Among the many characteristics that grow a healthy relationship, five markers stand out as foundationally significant. These five characteristics give opportunity for others to trust us, to want to be with us, and to be close to us:
These five characteristics give opportunity for others to trust us, to want to be with us, and to be close to us.
HUMILITY: We face that we are all made from the same material, “dust of the earth.” It may be stardust, but it is still dirt. We are no more than human. We are works in progress, who are always arriving. Not one of us is perfect. Humility begins at the admission of being fully human, subject to all the foibles, laughter, tears, and struggles as everyone else. It creates in us a disposition of empathy, acceptance, gratitude, and wisdom, which we all need.
EQUALITY: We treat others the way we wish to be treated. It expresses the Golden Rule: “Do unto others as you would have them to do unto you.” We can offer the other person mannerly respect, honor their God-given worth, and care about their life experiences. This characteristic allows each person to have their own identity. We negate the Golden Rule of love when we tell others what they think, what they feel, or what their intentions are. That expresses rule by threat, not the Golden Rule.
RESPECT FOR DIFFERENCES: We accept that closeness is not created through sameness. Our approaches to life situations and our different ideas are the materials that produce newness and adventure in the crucible of a relationship. They allow us to learn new things and receive growth gifts. Beautiful quilts are made of many different kinds of patches sewn together to make a whole. Staying open to others’ gifts, ideas, and approaches can grow two people. But it starts with our openness to other ways of experiencing life. Some people love the mountains. Some people love the ocean. Some people love camping out; others love being near porcelain. We can gain from both.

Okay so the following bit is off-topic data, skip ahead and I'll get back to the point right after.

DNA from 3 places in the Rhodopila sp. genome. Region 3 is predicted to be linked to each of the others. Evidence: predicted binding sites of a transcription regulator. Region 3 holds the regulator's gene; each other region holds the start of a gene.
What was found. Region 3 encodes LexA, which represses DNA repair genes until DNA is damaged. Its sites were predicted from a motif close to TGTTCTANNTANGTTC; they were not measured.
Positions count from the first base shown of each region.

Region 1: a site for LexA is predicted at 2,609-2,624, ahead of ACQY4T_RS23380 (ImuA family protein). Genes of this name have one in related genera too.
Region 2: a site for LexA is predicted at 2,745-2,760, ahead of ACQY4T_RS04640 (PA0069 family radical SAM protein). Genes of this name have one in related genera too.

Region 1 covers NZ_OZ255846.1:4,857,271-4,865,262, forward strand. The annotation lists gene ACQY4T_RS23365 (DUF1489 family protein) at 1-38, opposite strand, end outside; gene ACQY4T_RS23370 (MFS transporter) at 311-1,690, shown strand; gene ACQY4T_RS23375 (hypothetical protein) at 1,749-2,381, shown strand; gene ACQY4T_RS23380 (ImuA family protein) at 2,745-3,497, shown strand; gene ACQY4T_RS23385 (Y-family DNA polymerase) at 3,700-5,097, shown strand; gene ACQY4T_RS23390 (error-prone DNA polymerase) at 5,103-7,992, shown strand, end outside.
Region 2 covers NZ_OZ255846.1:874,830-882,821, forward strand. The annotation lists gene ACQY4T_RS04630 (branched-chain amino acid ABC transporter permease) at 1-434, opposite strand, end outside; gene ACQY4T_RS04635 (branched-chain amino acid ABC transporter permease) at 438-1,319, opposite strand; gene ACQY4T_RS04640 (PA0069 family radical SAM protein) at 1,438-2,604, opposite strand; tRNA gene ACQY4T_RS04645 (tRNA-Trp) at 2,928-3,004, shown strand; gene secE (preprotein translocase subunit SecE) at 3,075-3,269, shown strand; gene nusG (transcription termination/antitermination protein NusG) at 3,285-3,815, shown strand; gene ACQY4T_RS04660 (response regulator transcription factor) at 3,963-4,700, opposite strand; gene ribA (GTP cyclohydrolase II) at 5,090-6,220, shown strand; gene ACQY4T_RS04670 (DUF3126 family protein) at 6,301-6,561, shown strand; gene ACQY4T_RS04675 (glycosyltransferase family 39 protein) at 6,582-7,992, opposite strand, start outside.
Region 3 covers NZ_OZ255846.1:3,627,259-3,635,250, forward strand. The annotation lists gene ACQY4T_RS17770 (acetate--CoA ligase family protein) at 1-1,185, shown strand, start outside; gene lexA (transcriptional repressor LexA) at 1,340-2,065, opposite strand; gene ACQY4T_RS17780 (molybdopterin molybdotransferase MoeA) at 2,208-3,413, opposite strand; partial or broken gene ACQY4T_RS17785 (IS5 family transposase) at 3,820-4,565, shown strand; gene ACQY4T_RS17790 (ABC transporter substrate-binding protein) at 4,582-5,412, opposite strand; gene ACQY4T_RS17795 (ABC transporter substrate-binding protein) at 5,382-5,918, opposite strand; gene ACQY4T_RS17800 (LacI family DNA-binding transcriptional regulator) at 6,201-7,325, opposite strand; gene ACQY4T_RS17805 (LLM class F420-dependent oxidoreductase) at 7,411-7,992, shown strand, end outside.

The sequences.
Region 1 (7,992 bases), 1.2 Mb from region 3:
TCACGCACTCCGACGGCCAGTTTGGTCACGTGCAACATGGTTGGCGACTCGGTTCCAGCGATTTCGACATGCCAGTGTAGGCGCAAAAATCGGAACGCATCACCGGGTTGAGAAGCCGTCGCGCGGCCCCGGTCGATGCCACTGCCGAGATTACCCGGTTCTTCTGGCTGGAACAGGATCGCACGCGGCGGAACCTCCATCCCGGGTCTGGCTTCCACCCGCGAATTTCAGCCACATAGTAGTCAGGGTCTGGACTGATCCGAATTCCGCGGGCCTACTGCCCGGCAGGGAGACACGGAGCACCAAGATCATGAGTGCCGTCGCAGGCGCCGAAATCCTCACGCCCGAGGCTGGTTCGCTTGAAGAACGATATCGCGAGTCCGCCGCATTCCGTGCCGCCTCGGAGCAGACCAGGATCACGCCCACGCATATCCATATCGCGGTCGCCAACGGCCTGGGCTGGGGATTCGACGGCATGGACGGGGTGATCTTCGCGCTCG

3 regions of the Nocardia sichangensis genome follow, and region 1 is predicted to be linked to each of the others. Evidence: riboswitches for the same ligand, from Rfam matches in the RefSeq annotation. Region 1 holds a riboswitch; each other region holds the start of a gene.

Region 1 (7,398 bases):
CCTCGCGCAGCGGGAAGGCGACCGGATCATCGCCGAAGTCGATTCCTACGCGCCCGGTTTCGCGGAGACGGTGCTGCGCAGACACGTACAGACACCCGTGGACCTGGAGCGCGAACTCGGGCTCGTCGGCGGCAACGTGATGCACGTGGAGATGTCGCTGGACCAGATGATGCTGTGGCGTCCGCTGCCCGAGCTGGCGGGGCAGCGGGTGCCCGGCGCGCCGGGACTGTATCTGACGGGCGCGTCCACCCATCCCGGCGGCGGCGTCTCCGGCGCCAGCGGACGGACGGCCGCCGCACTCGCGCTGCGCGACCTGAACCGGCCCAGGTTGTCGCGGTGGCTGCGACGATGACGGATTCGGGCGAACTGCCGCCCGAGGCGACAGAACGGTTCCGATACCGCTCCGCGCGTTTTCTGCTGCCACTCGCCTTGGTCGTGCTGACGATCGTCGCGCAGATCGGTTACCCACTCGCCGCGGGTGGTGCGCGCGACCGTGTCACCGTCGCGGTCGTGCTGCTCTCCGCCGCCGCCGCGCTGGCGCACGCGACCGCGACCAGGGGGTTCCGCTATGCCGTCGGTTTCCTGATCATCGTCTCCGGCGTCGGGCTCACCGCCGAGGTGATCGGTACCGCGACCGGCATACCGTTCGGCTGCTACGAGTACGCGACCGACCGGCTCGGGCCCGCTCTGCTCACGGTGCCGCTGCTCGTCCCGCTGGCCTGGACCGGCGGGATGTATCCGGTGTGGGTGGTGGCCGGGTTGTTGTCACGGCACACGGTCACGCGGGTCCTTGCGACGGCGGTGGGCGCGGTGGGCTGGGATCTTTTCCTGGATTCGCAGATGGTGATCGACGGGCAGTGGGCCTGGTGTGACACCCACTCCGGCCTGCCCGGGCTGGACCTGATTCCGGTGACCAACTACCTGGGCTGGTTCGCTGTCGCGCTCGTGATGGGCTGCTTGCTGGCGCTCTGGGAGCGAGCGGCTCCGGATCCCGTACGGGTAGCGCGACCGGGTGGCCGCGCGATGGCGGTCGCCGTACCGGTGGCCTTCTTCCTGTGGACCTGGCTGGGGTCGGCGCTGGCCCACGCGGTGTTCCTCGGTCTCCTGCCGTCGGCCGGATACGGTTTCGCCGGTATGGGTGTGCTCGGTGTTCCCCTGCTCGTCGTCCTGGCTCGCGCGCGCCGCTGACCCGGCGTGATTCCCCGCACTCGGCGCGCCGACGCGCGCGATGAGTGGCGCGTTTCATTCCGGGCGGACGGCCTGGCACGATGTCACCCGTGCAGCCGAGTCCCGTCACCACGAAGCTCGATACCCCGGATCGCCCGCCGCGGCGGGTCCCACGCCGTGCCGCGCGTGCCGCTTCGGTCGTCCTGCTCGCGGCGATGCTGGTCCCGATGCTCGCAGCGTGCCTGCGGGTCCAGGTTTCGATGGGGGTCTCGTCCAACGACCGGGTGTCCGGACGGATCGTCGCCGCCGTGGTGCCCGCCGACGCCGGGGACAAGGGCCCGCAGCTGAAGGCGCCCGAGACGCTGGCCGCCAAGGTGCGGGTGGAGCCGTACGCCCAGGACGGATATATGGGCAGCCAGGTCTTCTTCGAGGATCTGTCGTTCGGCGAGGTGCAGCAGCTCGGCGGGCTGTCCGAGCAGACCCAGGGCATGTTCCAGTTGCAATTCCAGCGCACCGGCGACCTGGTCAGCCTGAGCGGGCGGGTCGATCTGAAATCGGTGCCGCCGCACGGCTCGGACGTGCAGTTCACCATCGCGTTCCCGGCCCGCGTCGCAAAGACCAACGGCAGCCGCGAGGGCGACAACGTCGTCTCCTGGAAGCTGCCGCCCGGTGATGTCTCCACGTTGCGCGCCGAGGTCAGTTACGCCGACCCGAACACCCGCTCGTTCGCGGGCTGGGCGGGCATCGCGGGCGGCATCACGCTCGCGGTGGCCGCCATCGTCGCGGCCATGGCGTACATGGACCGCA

RELENTLESS SELF-FOCUS: We change; we cannot change another. Taking responsibility for your own actions and their effects is a full-time job. Responsibility #1 is taking responsibility for the person that looks back at us in the mirror. Doing that job well matures a person. It moves us to pray and live the Serenity Prayer: “God grant me the serenity to accept the things I cannot change; the courage to change the things I can; and the wisdom to know the difference.” It leads to the maturing question, “What am I doing?” rather than “What are they doing to me?”
We grow through life; we don’t get control of it.
PROCESS-VIEW OF LIVING: We grow through life; we don’t get control of it. No human has control of life. No one has all the answers, so we all need to be good at the question: “How do I do this?” This is everyone’s first time through life, so we have to continually learn how to do it. Twenty year-olds need 30 year olds; 50 year olds need 70 year olds. And vice versa. We all need each other as guides. It really does take a lifetime to learn how to live. We need to grow in the day we are living. And then set our faces towards where we hope to go in the future.
It really does take a lifetime to learn how to live.